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Trends in COVID-Era Renewables Tax Credit Proposals

As the 2020 Democratic National Convention recently drew to its socially distanced close, minds might have wandered to the two sentences in the Biden Plan—released July 14, 2020—that refer explicitly to renewables tax credits. In that document, Joe Biden, the Democratic presidential nominee for the 2020 election, expresses an intent to “[r]eform and extend the tax incentives we know generate energy efficiency and clean energy jobs,” as well as to “scale up best practices from state-level clean energy standards, which are being implemented in a way that provides renewable credits to developers that follow high labor standards, including through Project Labor and Community Labor Agreements and paying prevailing wages.” The specter of unspecified “reform” gives the Biden Plan an aura of mystery. What—aside from labor practices—needs to be reformed in the renewables tax credits space? Can we see any clues in the newest proposals that have appeared since COVID-19 changed the legislative landscape?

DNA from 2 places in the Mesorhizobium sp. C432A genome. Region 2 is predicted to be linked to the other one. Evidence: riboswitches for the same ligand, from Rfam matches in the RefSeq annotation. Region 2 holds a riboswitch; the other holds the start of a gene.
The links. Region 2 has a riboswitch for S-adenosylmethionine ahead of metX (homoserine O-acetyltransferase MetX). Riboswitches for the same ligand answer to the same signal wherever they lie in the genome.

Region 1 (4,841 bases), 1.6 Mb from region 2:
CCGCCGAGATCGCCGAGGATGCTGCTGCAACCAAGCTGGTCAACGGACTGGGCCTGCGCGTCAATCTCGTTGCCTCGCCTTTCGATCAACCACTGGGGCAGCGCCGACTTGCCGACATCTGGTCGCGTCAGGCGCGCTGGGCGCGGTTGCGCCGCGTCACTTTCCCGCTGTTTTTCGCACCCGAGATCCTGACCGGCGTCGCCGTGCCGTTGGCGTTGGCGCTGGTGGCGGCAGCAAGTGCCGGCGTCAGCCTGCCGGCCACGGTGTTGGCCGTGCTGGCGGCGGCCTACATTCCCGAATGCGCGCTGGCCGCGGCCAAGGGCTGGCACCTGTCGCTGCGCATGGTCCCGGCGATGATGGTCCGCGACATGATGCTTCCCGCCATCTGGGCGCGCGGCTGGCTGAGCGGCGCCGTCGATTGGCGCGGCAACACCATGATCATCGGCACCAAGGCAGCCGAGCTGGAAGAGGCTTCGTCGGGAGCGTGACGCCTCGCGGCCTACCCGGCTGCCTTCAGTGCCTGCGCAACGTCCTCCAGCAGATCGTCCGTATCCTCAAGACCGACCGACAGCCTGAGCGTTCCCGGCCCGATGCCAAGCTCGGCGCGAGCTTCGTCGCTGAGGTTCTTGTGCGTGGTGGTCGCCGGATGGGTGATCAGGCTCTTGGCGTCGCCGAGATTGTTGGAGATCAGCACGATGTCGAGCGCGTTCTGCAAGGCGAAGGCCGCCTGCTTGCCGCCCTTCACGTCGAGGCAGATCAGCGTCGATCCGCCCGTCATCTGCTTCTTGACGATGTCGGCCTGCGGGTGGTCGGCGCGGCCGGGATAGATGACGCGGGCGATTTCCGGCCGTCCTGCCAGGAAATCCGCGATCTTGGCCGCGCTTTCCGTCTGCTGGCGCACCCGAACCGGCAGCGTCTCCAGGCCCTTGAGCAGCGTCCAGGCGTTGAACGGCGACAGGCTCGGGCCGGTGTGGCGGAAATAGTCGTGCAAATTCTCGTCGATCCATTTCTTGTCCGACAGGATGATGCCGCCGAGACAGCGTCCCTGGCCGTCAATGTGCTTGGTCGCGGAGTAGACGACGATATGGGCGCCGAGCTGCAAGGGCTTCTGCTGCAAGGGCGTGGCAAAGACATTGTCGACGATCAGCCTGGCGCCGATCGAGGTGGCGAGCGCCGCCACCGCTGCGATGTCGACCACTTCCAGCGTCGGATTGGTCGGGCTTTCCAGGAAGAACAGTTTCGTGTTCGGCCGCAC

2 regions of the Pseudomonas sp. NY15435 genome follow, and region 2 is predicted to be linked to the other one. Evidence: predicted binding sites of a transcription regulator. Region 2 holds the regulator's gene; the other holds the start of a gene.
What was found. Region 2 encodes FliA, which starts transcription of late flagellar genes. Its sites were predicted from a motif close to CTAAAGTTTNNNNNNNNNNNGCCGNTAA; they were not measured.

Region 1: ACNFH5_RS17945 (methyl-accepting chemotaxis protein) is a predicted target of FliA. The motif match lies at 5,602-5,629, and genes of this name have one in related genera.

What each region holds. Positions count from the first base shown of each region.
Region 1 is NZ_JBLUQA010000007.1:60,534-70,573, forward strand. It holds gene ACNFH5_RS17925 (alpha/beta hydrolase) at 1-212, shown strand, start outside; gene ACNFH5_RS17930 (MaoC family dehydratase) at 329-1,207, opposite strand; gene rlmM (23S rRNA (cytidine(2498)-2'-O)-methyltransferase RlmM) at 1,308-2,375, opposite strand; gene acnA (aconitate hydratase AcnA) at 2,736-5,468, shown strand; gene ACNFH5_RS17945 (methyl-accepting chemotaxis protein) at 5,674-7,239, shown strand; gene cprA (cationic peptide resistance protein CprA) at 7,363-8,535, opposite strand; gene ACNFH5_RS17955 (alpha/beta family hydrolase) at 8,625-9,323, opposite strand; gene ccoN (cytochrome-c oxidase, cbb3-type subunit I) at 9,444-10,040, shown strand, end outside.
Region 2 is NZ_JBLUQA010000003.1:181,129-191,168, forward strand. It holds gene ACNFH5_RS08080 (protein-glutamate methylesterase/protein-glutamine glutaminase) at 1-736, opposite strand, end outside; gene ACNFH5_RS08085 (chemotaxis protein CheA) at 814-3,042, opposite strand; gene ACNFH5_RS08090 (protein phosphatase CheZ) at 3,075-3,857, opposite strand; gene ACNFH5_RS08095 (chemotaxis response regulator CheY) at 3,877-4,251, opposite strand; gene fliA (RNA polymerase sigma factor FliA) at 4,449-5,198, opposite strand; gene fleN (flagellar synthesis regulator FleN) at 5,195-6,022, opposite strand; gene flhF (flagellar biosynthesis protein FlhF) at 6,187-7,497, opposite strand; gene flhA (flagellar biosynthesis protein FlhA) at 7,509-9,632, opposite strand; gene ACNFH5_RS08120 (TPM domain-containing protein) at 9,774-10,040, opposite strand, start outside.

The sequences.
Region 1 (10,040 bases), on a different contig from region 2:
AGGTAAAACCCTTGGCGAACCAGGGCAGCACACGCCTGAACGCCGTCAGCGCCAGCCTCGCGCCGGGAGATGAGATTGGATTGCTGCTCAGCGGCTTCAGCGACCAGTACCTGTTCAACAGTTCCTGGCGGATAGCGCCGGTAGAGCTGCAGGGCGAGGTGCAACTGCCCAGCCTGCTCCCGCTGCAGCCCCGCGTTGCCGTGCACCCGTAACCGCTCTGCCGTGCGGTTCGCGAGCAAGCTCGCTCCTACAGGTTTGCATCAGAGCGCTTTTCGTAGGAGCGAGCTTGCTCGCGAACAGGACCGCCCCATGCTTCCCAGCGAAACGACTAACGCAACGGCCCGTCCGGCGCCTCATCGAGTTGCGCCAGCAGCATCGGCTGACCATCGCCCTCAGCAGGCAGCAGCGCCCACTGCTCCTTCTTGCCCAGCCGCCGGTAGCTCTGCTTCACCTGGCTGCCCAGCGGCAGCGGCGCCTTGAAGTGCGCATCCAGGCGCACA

This article summarizes the most recent pandemic-era proposals for wind, solar, and carbon capture federal tax incentives and attempts to discern potential trends for the future.

The Frontrunner

While overall sentiment about any renewables tax legislation being passed before November is not particularly optimistic, the most prominent renewables tax proposal on the table today is probably the Growing Renewable Energy and Efficiency Now Act of 2020 (H.R. 7330) (the “GREEN Act”), which was introduced on June 25, 2020 by Rep. Mike Thompson (D-CA) and subsequently incorporated into the Moving Forward Act (H.R. 2), which in turn was introduced by Rep. Peter DeFazio (D-OR) on June 11, 2020 and is notable for having passed a House vote on July 20, 2020. As incorporated into the Moving Forward Act, the GREEN Act of 2020 contains a wide range of proposals to support both new and existing renewables tax incentives, including the following: